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Old 12-31-2020, 02:51 PM   #13
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so they told me, but there I was out in the middle of Wonalancet with the key on the seat. Call me old but I want nothing to do with 90% of all the new "features" forced into cars. I drive rentals a lot when I travel and have a long list of cars I hate.
I don't like them either but at some point I think they will all be keyless. I'm a life long customer of Chevy Silverado pick ups but I read that in 2022 they will be going keyless and shifterless and I'm not happy about it!
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Old 12-31-2020, 03:14 PM   #14
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Iíll never own a car again with out keyless entry/start again... leave the keys in my pocket I walk right up and the doors unlock, push button to start... great, Yíall living in 1990
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Old 12-31-2020, 04:42 PM   #15
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Default Nothing new

Gasoline turbos aren't new. I had a 1984 Volvo turbo. Great car, traded it at 85000 miles when I needed a van for a wheelchair. I don't have s/s, but my friend has start/stop. Aggravating, mostly shuts it off. For many years, I mostly drove convertibles, so I rarely locked the car anyway. The fob is harder to carry when you normally have a key ring with a dozen keys. My office has a fob security system, better security and you can just reprogram the locks when somebody joins or leaves, but I'd rather a keypad instead of something I have to carry, whether building or car.
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Old 12-31-2020, 05:17 PM   #16
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I love the start, stop. My significant other hates it. It's funny how you either love it or hate it. I love the keyless too. My old car doesn't have it and I am always hunting for the key to put in the ignition.
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Old 12-31-2020, 06:30 PM   #17
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We bought a Chevy Equinox with the 2L turbo last year. It is a peppy car and we liked the performance during the test drive. It was great until we got it home and when reading the manual discovered it ran on 93 octane gas. It gets good gas mileage but the cost per mile isn't that much better than my Silverado which runs fine on 87 octane. It's my fault for not knowing this before but it should probably have been mentioned by the salesperson. I've heard other turbos need high test too so it's something to consider.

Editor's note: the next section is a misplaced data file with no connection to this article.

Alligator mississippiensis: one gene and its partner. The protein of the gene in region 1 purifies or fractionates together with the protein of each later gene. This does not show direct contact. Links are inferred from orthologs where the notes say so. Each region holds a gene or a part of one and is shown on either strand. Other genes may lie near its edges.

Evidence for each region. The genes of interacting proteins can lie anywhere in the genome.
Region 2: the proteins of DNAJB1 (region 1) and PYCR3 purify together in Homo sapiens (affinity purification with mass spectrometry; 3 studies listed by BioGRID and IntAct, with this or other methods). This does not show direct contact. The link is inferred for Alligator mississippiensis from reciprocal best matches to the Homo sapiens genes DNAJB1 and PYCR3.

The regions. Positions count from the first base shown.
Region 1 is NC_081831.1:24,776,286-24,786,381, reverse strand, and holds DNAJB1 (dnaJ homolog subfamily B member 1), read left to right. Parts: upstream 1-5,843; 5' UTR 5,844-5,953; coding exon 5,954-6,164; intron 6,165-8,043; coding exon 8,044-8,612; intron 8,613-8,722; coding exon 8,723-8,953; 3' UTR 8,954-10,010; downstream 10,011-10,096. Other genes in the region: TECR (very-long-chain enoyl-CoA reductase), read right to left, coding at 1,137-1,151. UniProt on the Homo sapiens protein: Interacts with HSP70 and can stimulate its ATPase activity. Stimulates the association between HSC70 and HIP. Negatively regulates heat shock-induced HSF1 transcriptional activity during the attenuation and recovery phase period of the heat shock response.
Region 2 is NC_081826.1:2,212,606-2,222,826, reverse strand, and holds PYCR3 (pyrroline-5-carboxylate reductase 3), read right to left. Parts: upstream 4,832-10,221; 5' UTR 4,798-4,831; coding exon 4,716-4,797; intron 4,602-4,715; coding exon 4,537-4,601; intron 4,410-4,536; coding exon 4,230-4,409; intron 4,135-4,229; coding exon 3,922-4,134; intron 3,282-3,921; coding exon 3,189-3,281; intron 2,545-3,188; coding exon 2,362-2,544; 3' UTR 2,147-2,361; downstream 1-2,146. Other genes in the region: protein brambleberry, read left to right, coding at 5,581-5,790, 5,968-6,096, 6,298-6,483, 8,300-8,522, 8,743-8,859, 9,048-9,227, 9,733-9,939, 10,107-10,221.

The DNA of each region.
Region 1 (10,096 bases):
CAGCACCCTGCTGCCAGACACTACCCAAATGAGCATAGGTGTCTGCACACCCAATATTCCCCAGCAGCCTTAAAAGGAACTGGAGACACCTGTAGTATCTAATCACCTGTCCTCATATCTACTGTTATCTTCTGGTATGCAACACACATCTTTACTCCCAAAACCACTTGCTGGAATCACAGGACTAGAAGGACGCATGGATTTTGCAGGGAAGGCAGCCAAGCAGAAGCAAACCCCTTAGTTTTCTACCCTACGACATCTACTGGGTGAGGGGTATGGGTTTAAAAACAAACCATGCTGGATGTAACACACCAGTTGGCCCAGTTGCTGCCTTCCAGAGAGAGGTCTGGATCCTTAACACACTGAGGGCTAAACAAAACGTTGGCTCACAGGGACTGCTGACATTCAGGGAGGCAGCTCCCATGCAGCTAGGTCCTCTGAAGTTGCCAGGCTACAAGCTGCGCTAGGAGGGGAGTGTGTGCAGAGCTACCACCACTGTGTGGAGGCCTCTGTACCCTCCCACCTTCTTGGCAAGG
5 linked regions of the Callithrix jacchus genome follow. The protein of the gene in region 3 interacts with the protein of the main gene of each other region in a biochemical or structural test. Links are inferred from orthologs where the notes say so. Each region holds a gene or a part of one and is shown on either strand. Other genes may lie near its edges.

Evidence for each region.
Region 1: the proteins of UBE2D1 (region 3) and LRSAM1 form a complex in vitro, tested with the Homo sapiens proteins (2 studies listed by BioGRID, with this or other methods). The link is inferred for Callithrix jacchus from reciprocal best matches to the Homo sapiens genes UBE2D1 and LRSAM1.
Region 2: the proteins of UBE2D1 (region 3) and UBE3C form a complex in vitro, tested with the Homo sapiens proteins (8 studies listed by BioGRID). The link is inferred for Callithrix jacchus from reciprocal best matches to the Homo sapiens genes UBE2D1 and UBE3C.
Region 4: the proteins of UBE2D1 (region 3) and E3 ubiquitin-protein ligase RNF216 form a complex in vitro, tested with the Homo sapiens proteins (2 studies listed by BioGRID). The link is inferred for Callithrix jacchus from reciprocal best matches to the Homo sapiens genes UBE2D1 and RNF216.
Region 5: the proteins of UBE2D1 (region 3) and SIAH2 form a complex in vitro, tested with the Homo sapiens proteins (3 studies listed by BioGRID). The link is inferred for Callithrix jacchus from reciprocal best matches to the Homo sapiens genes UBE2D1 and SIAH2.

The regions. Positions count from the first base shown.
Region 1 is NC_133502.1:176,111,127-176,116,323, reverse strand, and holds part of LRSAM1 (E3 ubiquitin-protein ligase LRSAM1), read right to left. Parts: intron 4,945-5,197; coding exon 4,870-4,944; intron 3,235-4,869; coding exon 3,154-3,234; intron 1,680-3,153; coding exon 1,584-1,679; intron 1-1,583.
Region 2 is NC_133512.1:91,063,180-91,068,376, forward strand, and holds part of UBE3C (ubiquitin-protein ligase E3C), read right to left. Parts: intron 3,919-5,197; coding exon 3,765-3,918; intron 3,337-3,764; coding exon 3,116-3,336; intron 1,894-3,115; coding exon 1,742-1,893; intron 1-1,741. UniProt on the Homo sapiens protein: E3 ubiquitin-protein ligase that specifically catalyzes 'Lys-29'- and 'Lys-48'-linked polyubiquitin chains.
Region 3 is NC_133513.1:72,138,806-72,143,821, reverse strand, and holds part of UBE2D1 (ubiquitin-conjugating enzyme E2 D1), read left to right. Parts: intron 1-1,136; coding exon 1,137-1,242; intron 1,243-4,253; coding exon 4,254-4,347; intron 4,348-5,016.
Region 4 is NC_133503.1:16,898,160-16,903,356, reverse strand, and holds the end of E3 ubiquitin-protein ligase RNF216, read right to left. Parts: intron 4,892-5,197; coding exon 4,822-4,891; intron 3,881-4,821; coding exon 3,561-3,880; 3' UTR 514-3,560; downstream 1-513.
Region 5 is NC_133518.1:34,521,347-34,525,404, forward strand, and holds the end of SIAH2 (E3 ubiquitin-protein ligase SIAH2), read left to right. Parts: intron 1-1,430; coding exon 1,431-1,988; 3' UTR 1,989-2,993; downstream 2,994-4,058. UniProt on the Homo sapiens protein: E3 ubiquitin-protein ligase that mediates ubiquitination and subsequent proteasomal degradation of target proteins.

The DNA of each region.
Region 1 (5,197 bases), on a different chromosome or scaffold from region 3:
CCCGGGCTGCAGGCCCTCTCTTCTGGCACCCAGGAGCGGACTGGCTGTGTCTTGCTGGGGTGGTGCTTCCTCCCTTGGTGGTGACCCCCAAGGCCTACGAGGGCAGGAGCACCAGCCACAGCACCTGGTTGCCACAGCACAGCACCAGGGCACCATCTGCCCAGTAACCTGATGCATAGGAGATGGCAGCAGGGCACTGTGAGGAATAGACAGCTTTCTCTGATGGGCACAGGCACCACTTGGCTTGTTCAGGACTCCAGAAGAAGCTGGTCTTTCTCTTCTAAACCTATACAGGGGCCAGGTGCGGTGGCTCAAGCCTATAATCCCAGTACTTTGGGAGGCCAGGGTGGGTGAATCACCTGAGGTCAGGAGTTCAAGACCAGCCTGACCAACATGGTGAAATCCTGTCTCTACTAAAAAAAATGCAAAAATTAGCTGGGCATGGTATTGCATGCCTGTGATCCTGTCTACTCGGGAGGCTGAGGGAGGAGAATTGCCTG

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Old 01-01-2021, 08:04 AM   #18
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We bought a Chevy Equinox with the 2L turbo last year. It is a peppy car and we liked the performance during the test drive. It was great until we got it home and when reading the manual discovered it ran on 93 octane gas. It gets good gas mileage but the cost per mile isn't that much better than my Silverado which runs fine on 87 octane. It's my fault for not knowing this before but it should probably have been mentioned by the salesperson. I've heard other turbos need high test too so it's something to consider.
That seems like a big annoyance around here. 93 Octane is not available at most gas stations. I'd hate to be driving around and not only have to keep track if I am getting low on fuel but also WHERE I might be able to get it and whether I have enough gas remaining to get there.
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Old 01-01-2021, 08:38 AM   #19
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Originally Posted by rick35 View Post
We bought a Chevy Equinox with the 2L turbo last year. It is a peppy car and we liked the performance during the test drive. It was great until we got it home and when reading the manual discovered it ran on 93 octane gas. It gets good gas mileage but the cost per mile isn't that much better than my Silverado which runs fine on 87 octane. It's my fault for not knowing this before but it should probably have been mentioned by the salesperson. I've heard other turbos need high test too so it's something to consider.
The need for high octane was one of the reasons I chose an NA engine in my one full-sized pickup, though I believe many of the new T/SC vehicles with direct injection run fine on regular.

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Old 01-01-2021, 10:41 PM   #20